I’ve noticed a trend. Since I work with high school students and their families, I attend many graduation ceremonies — and over the past decade, nearly every valedictorian, it seems, has been female.

As I further examined this phenomenon, statistics revealed young women’s academic strength: Approximately 70 percent of high school valedictorians across the country are women. Women are not only dominating during high school, they are also outnumbering men at college by nearly 1.4 to 1, according to a report by Inside Higher Education.

It is well documented that girls often learn to read sooner than boys. By first grade, the gap between boys and girls is the widest for reading and writing, the Center on Education Policy has found. In every grade, boys, on average, trail girls in reading, and boys tend to enjoy reading less. Since reading proficiency is the basis upon which all other learning is built, a head start by girls quickly becomes insurmountable.

To many educators, this literary chasm is the most pressing gender gap issue facing our schools.

To further widen this gap, girls prioritize their homework more compared to their male classmates: On average, ninth-grade girls spend five-and-a-half hours per week doing homework, while their male classmates spend approximately four-and-a-half hours, according to a report in The Economist. Such dedication results in better performance across all subjects. According to Dr. Michael Thompson, author of the book “Raising Cain,” “Girls [are] outperform[ing] boys in elementary school, middle school, high school, and college, and graduate school.”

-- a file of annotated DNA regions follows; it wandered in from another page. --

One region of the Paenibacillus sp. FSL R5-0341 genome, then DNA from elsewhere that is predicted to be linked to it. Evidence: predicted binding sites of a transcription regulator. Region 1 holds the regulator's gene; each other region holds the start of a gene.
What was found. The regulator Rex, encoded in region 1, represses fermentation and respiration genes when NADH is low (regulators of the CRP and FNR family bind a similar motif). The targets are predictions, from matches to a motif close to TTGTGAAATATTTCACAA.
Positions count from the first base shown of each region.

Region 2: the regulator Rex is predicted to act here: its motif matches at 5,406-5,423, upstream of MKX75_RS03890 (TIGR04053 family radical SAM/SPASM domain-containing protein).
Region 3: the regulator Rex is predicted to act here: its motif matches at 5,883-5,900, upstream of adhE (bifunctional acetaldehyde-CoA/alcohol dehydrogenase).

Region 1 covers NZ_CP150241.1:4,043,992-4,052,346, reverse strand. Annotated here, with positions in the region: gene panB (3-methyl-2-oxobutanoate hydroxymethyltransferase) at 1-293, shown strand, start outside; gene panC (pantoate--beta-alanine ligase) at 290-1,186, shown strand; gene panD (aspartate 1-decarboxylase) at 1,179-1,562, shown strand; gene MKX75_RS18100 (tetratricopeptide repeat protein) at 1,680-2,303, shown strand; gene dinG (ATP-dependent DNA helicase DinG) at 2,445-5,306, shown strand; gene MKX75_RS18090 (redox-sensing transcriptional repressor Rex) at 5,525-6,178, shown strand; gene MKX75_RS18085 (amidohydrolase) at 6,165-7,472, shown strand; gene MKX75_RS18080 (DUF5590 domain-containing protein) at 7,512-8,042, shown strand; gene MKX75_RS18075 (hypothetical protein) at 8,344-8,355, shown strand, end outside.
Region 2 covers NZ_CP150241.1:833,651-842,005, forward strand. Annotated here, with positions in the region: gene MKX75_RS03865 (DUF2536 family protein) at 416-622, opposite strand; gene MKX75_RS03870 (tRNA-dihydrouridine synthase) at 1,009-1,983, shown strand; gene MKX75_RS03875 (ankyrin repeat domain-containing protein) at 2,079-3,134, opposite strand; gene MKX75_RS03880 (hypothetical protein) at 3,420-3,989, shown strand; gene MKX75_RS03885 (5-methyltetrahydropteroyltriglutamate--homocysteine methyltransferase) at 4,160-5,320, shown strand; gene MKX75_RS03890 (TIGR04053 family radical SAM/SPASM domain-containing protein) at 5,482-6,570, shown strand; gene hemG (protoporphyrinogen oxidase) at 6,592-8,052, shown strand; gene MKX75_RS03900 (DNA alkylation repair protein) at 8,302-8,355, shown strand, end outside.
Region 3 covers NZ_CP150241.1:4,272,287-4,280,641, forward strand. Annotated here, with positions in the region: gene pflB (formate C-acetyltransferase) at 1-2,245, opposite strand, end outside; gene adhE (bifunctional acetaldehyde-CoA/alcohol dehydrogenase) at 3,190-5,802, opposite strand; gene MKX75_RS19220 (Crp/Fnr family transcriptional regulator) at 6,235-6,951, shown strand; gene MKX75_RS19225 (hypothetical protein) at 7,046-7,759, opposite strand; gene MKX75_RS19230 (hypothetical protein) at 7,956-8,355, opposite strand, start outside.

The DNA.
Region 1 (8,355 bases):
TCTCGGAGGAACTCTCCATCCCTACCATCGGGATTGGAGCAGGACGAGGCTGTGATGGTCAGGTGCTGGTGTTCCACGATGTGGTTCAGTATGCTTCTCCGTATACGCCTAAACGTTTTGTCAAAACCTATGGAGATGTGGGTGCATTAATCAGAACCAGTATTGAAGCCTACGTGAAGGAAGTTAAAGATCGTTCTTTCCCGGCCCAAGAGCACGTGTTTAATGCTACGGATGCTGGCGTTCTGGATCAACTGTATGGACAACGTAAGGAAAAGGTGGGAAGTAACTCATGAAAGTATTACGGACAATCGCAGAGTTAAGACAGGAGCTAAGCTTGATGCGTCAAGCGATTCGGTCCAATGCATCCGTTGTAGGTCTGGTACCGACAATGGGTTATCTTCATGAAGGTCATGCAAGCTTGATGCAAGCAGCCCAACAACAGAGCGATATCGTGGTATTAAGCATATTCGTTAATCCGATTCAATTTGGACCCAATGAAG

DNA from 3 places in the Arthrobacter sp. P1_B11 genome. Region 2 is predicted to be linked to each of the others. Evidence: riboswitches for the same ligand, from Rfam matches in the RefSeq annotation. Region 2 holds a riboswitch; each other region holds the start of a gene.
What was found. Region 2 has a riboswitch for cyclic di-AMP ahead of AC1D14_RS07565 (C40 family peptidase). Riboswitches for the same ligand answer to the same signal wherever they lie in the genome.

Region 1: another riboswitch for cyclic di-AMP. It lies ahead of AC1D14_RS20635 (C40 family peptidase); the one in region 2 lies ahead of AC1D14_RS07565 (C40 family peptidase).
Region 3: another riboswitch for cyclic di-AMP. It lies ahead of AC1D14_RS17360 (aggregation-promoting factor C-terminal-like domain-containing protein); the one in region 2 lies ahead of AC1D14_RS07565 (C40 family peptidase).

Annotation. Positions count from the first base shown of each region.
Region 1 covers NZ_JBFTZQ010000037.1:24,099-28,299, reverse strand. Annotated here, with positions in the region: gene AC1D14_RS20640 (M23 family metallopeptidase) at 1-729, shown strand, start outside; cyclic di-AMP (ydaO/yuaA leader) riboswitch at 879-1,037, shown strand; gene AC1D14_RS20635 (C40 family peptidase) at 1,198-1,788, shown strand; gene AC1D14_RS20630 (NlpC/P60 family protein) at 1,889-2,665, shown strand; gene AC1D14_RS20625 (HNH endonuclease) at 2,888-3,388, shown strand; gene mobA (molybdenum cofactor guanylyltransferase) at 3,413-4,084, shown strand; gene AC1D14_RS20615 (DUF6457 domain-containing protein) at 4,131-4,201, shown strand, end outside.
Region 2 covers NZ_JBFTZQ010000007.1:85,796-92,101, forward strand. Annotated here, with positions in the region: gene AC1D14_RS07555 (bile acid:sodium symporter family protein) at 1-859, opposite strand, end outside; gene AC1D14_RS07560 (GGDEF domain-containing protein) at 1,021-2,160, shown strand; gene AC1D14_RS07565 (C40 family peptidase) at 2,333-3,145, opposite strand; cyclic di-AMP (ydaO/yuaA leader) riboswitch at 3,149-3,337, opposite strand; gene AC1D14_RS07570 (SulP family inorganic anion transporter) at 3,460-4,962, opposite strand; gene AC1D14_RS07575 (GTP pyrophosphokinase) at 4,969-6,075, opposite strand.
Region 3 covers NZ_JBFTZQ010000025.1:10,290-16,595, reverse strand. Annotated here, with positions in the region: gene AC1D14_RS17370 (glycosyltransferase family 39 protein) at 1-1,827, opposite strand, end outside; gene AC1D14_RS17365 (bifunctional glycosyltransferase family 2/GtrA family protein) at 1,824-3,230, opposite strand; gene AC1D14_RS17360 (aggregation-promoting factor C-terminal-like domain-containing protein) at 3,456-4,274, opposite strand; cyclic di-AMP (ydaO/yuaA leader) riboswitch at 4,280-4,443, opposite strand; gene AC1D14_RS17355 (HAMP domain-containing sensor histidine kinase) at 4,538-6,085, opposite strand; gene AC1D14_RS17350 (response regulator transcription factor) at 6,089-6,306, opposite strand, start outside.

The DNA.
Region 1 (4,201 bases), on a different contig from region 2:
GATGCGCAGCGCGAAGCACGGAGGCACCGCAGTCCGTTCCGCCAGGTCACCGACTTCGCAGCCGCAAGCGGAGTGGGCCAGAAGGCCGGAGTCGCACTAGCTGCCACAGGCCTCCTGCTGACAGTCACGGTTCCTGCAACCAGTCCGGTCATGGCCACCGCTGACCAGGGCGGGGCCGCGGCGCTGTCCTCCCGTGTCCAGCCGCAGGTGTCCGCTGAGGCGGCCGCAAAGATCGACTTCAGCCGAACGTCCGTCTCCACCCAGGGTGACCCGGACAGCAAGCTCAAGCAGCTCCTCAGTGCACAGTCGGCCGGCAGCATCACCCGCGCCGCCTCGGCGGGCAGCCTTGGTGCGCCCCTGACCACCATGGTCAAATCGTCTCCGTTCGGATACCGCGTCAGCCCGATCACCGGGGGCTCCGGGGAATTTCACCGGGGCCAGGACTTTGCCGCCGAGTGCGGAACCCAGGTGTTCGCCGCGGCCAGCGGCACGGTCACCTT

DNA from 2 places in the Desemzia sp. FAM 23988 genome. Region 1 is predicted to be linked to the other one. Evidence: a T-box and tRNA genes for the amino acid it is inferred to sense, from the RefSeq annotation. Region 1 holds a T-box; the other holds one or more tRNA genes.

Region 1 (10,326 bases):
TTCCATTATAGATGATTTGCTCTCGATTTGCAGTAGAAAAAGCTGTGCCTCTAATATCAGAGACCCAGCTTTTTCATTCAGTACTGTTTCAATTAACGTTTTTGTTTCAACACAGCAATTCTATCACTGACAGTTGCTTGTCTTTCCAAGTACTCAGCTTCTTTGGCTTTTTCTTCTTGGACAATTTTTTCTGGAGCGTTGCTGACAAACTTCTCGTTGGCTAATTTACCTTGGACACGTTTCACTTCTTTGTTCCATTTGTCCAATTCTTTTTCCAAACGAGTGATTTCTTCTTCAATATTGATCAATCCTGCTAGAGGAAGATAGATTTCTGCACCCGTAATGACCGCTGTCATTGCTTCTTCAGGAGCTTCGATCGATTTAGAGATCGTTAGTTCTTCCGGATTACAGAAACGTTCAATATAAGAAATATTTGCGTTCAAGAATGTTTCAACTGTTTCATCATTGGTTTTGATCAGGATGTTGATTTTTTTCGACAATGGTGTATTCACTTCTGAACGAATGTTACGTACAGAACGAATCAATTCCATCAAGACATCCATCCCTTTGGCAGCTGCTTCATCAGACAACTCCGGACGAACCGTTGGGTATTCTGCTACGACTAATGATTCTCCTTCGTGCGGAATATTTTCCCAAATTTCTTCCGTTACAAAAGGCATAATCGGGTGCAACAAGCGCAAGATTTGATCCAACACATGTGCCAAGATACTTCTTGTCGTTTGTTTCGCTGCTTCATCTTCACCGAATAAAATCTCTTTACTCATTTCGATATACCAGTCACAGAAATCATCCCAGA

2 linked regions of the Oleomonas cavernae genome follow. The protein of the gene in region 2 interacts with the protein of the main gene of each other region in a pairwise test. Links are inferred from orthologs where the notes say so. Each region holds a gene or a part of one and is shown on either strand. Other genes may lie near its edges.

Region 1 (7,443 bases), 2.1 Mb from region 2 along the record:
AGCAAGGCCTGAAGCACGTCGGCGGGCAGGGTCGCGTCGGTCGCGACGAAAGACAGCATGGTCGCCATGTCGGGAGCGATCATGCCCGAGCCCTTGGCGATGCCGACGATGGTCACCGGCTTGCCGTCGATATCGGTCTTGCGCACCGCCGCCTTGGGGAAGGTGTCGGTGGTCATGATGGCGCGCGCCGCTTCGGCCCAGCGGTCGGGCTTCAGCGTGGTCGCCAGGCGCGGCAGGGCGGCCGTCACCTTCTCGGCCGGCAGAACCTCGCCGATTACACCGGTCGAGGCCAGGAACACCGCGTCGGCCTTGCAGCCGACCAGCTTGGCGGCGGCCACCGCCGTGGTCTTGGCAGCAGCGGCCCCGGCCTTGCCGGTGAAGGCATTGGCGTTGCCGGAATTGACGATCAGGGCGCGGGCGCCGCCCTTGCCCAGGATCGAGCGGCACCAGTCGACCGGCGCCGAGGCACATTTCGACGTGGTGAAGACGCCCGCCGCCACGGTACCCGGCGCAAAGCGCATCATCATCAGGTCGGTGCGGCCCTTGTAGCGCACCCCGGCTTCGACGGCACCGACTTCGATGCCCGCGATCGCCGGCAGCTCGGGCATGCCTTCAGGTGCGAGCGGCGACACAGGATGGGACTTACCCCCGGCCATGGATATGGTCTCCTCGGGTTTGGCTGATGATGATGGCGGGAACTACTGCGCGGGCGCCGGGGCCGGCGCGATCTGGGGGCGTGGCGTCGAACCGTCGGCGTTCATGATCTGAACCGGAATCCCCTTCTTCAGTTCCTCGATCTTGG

[lz_related_box id=”93234″]

To many researchers, the disparity between boys and girls in education is due to the evolving curriculum at schools. Common Core State Standards require children to learn how to read in kindergarten, a time when most boys are not developmentally ready, the Washington Post and others have noted. Richard Whitmire, the author of “Why Boys Fail,” has said, “Today’s accelerated academic demands have been hard on boys, who tend to develop more slowly than girls do.”

Even though teachers know that boys start off slower in the areas of reading and writing, the elementary classroom is, on average, four-fifths language-based, according to Dr. Thomas Newkirk, author of “Misreading Masculinity.” Pediatric neurologists have proven that boys mature more slowly than girls; specifically, girls have more of their cerebral cortex defined for verbal function at a younger age. As researchers have noted, “The world has gotten more verbal; boys haven’t.”

Common Core exacerbates this gender divide by requiring kindergarten students to read “complex texts.”

This academic gap is taking a psychological toll on boys; they are far more likely to be disciplined at school, accounting for 71 percent of all school suspensions, according to the U.S. Department of Education.

Who do you think would win the Presidency?

By completing the poll, you agree to receive emails from LifeZette, occasional offers from our partners and that you've read and agree to our privacy policy and legal statement.

Boys are also 30 percent more likely than girls to drop out of school.